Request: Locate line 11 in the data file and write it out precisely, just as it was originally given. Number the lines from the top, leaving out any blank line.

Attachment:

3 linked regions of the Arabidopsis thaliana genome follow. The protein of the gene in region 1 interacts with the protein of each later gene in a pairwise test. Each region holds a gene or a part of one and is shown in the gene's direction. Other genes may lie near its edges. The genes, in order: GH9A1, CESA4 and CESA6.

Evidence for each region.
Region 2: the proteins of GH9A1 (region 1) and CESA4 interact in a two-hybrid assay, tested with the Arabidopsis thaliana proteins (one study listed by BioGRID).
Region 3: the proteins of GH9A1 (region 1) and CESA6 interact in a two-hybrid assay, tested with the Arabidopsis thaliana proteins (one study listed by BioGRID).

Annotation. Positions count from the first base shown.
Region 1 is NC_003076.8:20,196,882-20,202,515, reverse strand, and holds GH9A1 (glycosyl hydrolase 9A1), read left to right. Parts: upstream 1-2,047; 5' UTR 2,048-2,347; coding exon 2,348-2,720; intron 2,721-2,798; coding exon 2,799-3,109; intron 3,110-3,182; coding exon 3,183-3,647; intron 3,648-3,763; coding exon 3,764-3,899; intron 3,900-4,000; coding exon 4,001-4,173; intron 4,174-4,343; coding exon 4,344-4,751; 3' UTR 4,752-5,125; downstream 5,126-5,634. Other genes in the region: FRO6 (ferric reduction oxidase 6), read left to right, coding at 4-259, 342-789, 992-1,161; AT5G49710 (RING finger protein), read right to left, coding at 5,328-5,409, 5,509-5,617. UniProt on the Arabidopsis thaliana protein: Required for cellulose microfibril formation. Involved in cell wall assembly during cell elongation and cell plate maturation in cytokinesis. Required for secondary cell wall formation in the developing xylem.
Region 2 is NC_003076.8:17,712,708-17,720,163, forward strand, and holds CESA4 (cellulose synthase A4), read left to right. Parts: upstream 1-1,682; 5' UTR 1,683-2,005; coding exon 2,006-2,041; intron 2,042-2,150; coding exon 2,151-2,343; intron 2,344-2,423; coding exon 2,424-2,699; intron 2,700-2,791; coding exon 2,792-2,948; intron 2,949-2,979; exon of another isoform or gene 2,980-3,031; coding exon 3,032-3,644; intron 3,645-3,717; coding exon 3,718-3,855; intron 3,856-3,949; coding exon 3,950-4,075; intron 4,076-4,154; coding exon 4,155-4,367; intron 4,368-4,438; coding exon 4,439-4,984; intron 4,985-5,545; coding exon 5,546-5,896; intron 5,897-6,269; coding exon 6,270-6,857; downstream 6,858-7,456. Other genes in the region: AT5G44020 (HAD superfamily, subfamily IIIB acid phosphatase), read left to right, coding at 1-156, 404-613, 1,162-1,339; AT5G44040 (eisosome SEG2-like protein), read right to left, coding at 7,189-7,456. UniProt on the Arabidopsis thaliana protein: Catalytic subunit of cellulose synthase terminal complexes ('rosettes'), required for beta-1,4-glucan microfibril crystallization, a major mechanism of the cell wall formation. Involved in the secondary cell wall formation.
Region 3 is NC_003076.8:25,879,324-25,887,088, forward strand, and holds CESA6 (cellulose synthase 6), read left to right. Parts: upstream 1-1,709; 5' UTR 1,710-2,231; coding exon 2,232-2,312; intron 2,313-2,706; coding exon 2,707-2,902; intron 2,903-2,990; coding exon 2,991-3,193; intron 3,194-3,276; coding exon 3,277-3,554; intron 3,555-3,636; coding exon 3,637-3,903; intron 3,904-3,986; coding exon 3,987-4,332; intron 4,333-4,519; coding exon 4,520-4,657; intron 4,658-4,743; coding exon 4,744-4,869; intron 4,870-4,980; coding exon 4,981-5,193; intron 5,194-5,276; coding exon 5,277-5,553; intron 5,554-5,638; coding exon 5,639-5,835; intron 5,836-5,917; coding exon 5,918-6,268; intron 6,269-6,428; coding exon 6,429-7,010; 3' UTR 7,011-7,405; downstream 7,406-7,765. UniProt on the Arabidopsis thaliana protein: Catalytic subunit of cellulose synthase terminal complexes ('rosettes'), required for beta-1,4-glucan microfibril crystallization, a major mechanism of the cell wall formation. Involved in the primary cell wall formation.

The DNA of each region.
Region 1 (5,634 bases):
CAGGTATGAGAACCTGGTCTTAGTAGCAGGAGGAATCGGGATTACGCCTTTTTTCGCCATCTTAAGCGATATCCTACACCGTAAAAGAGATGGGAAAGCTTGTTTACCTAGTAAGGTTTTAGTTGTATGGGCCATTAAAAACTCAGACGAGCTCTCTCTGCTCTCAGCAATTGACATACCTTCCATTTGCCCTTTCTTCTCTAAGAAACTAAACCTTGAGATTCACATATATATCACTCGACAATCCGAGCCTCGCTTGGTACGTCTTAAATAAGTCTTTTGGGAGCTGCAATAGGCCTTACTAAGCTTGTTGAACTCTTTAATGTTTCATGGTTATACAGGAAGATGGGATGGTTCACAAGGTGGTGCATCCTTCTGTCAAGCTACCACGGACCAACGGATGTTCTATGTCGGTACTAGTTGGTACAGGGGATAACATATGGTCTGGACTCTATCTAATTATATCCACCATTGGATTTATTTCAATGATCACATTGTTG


CAGGTATGAGAACCTGGTCTTAGTAGCAGGAGGAATCGGGATTACGCCTTTTTTCGCCATCTTAAGCGATATCCTACACCGTAAAAGAGATGGGAAAGCTTGTTTACCTAGTAAGGTTTTAGTTGTATGGGCCATTAAAAACTCAGACGAGCTCTCTCTGCTCTCAGCAATTGACATACCTTCCATTTGCCCTTTCTTCTCTAAGAAACTAAACCTTGAGATTCACATATATATCACTCGACAATCCGAGCCTCGCTTGGTACGTCTTAAATAAGTCTTTTGGGAGCTGCAATAGGCCTTACTAAGCTTGTTGAACTCTTTAATGTTTCATGGTTATACAGGAAGATGGGATGGTTCACAAGGTGGTGCATCCTTCTGTCAAGCTACCACGGACCAACGGATGTTCTATGTCGGTACTAGTTGGTACAGGGGATAACATATGGTCTGGACTCTATCTAATTATATCCACCATTGGATTTATTTCAATGATCACATTGTTG